“We came up with the idea four or five years ago,” says Aarresuo. “We thought, how could we do good other than the traditional method of giving tickets to charities? What if there was an amusement park in the hospital? The hospital management said it sounded crazy, but they liked it!”
Young patients, their families and visitors will be able to experience – for free – mini replicas of rides, games and attractions from the ‘real’ Särkänniemi. There will also be role-playing opportunities, such as a ticket seller or candy floss (cotton candy) vendor.
The play area will host birthday parties and visits from clowns and Santa Claus. None of the attractions will require electricity to run. All of them have been designed with total accessibility and inclusivity in mind.
“Kids have this natural need to touch and do things,” says Aarresuo. “It’s quite hard to fulfil those needs in a typical hospital environment. We are really proud of this project. It will be a place of joy and laughter inside a place that is not always nice.”
The Särkänniemi expansion is back on!
Construction on the park’s expansion will begin after the upcoming summer season. The first component to come to fruition, in 2023, will be the new harbourside entrance and adjoining retail/entertainment boulevard. This will be followed by Xplore Park. Each of these, and Media World, represent a €10 million investment.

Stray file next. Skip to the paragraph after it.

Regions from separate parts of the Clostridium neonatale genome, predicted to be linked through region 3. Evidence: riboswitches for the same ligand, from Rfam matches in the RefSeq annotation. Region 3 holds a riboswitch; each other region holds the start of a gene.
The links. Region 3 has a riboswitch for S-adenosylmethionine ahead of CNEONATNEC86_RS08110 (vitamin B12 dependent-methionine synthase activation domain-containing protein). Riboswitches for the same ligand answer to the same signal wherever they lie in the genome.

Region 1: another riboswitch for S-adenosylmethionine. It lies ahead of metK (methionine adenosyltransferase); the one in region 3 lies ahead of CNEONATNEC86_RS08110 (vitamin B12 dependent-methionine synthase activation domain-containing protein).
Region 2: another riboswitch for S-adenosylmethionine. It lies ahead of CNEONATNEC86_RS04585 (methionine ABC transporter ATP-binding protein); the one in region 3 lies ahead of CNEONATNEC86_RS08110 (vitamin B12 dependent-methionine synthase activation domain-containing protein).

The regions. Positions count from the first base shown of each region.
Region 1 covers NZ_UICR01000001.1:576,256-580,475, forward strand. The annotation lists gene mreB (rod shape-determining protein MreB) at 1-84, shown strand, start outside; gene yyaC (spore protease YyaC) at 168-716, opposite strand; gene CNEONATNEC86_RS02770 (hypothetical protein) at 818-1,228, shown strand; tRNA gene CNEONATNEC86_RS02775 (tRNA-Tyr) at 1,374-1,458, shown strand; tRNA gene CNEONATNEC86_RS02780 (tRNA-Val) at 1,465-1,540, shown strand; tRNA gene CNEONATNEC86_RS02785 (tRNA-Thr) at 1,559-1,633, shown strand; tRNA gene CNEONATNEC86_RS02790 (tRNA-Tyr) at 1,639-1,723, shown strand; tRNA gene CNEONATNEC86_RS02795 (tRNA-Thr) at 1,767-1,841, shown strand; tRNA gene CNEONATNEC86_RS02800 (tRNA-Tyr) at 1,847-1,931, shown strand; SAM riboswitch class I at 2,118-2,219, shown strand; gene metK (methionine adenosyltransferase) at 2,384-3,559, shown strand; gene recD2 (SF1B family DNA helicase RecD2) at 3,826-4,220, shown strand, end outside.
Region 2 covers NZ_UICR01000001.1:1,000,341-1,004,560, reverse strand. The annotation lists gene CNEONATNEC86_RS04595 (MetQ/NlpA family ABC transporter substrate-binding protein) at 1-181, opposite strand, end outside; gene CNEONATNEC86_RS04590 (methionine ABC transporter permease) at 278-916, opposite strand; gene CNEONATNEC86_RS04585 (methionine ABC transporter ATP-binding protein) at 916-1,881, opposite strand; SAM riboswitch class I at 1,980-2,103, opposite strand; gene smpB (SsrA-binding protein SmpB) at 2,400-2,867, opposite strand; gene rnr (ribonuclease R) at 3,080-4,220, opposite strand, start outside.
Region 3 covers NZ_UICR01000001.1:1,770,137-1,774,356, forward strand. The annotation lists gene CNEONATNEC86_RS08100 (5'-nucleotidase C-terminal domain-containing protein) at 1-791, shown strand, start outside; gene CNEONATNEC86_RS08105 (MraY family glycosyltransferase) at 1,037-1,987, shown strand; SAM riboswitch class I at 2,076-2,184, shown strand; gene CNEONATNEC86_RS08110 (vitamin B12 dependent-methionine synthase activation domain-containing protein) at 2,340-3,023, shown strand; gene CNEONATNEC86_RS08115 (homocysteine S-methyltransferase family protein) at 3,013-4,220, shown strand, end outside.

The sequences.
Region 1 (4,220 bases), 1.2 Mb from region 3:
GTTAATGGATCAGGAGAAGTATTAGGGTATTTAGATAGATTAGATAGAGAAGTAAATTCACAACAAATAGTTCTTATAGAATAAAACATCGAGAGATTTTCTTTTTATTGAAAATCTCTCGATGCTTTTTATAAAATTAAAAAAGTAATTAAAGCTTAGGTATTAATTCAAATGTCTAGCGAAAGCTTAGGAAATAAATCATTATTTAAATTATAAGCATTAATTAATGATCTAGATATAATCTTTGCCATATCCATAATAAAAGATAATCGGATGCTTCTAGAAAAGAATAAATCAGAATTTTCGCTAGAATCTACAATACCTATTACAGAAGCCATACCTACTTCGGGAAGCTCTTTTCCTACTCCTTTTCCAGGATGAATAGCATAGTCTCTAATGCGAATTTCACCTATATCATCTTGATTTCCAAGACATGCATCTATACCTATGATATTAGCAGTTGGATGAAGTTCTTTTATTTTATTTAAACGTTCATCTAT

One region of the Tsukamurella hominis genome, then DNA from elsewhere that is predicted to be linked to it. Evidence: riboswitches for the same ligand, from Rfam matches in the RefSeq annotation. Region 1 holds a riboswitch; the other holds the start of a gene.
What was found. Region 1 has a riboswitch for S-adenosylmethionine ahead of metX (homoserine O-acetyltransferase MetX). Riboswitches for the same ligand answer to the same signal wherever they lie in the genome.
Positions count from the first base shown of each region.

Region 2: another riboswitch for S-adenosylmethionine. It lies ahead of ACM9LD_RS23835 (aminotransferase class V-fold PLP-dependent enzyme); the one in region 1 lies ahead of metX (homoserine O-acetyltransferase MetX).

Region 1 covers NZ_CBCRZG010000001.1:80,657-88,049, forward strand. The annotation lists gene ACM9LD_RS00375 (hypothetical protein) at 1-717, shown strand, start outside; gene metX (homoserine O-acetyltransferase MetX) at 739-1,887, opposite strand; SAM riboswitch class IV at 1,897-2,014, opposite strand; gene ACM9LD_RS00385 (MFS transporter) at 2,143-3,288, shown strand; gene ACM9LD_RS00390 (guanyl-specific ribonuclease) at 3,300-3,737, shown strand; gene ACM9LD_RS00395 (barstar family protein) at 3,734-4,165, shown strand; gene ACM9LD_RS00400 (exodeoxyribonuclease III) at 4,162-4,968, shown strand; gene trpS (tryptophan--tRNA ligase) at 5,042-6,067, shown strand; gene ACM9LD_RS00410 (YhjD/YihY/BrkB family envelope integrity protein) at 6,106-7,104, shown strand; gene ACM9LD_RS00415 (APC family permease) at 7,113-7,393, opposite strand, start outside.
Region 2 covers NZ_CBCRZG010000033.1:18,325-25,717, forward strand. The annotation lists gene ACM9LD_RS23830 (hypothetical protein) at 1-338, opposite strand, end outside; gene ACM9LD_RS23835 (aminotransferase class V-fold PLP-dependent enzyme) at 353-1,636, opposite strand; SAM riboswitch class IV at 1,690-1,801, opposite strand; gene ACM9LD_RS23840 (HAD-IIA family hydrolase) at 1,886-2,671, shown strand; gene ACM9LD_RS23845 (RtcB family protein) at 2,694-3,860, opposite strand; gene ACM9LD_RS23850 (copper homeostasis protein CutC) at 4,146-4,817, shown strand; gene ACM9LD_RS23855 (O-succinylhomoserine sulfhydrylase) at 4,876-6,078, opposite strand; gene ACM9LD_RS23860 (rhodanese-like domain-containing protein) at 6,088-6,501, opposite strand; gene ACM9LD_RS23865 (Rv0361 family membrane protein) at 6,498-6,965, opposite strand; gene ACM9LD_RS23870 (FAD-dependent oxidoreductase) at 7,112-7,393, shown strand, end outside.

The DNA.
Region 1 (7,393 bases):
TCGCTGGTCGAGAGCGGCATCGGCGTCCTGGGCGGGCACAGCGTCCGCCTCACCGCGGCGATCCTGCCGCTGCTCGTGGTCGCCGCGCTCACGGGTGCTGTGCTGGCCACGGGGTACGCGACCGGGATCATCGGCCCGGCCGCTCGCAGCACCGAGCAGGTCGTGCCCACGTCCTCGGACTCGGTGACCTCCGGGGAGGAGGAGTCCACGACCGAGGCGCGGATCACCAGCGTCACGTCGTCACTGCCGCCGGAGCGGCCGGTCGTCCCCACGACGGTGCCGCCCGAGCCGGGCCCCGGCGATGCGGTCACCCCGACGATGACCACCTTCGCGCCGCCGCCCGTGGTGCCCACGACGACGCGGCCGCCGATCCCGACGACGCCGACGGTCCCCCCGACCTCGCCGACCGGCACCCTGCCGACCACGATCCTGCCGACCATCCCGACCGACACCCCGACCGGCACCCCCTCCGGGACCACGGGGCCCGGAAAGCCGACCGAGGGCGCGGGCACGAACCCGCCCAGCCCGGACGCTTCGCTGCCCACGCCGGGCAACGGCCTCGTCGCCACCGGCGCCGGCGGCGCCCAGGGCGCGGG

The hotel and waterpark will cost €70 million. The park has not yet chosen a designer or supplier for the latter. But it will be themed, possibly based on a legend or myth surrounding Lake Näsijärvi.
One way or another, it seems water will play an even greater role in Särkänniemi’s future.
“Our location, attached to the city centre but with the beautiful lake surrounding us, is quite unique,” says Seppälä. “It is our vision is to be both a city park and a resort. A place for Tampere inhabitants to come for a quick visit or enjoy an evening out in the new restaurant street, as well as a multi-day destination for tourists.”